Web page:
This study included almost 900 children (median age 1.2 years).
Of the children allergic to egg or milk , 9% and 10%, respectively, experienced reactions already at the first dose. Of these, 14% (egg) and 4% (milk) experienced grade IV reactions.
In contrast, few children reacted to the first doses of wheat or soy, and most reactions occurred after the maximum dose. Hence the importance to complete the challenge protocol until the very end, and administer the top dose.
Elevated specific IgE level, young age and a history of atopic dermatitis were associated with a positive challenge outcome for milk or egg. Higher IgE levels were associated with lower eliciting allergen doses and more severe symptoms.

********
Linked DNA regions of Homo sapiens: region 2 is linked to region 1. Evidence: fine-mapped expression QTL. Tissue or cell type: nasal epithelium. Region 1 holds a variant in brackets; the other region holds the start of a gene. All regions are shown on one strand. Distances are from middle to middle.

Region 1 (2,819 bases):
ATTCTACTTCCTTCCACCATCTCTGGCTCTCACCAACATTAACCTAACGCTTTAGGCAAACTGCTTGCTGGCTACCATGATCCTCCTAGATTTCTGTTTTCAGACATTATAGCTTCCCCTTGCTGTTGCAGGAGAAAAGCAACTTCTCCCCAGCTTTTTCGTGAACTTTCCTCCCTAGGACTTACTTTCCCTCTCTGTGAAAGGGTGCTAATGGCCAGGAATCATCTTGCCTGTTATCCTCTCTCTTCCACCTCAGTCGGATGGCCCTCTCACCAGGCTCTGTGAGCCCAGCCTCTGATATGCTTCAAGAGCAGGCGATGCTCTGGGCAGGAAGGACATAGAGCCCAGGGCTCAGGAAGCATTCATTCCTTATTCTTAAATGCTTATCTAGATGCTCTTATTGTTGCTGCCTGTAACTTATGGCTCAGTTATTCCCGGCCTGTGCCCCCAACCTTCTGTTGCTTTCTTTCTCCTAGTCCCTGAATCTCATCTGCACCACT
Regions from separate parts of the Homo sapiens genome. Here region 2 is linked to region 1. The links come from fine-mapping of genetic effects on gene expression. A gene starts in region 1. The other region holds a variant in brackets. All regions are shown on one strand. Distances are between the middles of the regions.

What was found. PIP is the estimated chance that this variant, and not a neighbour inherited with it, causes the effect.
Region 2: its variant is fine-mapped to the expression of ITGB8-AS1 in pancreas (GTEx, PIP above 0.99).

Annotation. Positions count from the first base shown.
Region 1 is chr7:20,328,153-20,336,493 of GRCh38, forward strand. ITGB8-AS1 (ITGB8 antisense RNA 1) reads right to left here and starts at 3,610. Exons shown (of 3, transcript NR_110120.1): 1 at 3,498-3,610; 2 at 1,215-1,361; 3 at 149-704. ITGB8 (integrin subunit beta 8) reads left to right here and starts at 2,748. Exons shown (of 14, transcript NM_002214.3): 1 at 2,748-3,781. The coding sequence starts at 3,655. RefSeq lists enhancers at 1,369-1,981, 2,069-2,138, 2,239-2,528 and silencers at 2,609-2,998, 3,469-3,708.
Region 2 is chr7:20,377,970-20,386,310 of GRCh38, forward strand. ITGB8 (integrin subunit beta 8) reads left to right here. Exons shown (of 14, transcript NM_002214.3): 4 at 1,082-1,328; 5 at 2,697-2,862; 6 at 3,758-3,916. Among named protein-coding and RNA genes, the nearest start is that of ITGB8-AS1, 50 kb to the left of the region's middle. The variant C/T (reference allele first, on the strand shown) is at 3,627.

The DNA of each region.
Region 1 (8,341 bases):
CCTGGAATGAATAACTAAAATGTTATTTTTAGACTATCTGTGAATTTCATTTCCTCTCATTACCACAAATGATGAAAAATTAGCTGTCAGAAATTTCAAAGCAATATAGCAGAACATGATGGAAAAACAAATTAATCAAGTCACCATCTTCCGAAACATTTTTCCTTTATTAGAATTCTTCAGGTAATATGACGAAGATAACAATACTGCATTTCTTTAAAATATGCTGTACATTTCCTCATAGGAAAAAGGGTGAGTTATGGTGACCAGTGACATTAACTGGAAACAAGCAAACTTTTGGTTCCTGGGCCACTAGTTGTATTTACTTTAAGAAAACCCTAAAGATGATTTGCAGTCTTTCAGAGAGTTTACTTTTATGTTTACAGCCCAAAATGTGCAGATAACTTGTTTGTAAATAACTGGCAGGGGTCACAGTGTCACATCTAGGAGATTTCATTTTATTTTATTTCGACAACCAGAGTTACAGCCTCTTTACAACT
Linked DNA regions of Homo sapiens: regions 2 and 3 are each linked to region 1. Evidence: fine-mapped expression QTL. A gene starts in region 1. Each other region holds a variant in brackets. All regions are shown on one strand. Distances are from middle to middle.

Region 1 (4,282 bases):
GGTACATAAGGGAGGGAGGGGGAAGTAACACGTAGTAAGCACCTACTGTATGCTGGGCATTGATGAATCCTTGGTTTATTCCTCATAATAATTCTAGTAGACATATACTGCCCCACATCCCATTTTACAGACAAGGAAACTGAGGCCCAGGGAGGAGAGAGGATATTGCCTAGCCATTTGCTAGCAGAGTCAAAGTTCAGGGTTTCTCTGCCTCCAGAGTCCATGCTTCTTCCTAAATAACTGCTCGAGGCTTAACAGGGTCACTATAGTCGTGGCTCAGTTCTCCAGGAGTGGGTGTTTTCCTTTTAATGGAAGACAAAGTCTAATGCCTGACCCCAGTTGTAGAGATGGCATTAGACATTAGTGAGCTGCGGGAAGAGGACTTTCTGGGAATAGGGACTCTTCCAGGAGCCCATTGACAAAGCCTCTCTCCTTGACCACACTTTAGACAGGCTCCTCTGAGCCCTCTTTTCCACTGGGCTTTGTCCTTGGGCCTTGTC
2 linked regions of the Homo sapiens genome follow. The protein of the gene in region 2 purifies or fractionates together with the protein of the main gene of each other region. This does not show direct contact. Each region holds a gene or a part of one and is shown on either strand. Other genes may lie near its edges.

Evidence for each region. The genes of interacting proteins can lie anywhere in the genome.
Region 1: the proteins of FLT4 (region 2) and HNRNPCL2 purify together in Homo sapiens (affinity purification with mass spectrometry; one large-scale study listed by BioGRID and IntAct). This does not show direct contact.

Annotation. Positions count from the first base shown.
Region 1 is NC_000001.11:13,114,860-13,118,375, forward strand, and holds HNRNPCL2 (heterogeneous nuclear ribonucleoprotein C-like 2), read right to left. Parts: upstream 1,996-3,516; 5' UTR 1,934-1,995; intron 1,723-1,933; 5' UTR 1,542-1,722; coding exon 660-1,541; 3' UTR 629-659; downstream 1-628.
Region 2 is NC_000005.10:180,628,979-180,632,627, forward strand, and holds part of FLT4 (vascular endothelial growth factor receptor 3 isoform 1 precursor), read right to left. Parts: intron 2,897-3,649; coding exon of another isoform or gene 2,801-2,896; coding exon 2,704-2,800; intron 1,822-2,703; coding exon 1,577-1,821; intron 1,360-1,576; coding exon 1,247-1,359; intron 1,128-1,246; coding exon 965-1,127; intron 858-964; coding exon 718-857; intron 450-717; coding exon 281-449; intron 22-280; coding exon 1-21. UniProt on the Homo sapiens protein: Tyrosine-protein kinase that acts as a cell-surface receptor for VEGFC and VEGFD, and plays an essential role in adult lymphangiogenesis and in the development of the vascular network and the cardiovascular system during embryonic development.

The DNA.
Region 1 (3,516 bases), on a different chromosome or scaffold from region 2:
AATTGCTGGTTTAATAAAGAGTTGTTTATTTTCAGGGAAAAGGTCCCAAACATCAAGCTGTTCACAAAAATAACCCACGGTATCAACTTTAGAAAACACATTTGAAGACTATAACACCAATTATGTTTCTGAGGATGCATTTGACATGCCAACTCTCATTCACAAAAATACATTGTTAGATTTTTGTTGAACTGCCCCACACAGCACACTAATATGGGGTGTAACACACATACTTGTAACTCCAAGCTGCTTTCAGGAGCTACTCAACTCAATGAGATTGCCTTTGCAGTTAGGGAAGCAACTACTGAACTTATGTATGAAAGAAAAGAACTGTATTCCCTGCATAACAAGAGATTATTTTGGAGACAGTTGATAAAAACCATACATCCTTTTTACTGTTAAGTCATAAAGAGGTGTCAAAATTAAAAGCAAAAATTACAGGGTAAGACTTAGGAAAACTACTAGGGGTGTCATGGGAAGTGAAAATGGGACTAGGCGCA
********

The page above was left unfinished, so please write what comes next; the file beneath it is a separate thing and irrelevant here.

Oral food challenges bear a risk of severe reactions at all dose levels. Doses of 3–5 mg protein induced symptoms in up to 10% of children allergic to milk or egg. Food-specific IgE levels are of limited clinical value for the estimation of the food challenge reactions.
8 foods cause 90% of food allergies (click to enlarge the image). The figure above shows the likelihood of a negative oral food challenge is shown in relation to the respective values of skin prick test (SPT) and serum IgE (sIgE).
Outcome of oral food challenges in children in relation to symptom-eliciting allergen dose and allergen-specific IgE. C. Rolinck-Werninghaus, B. Niggemann, L. Grabenhenrich, U. Wahn1, K. Beyer. Allergy, 05/2012.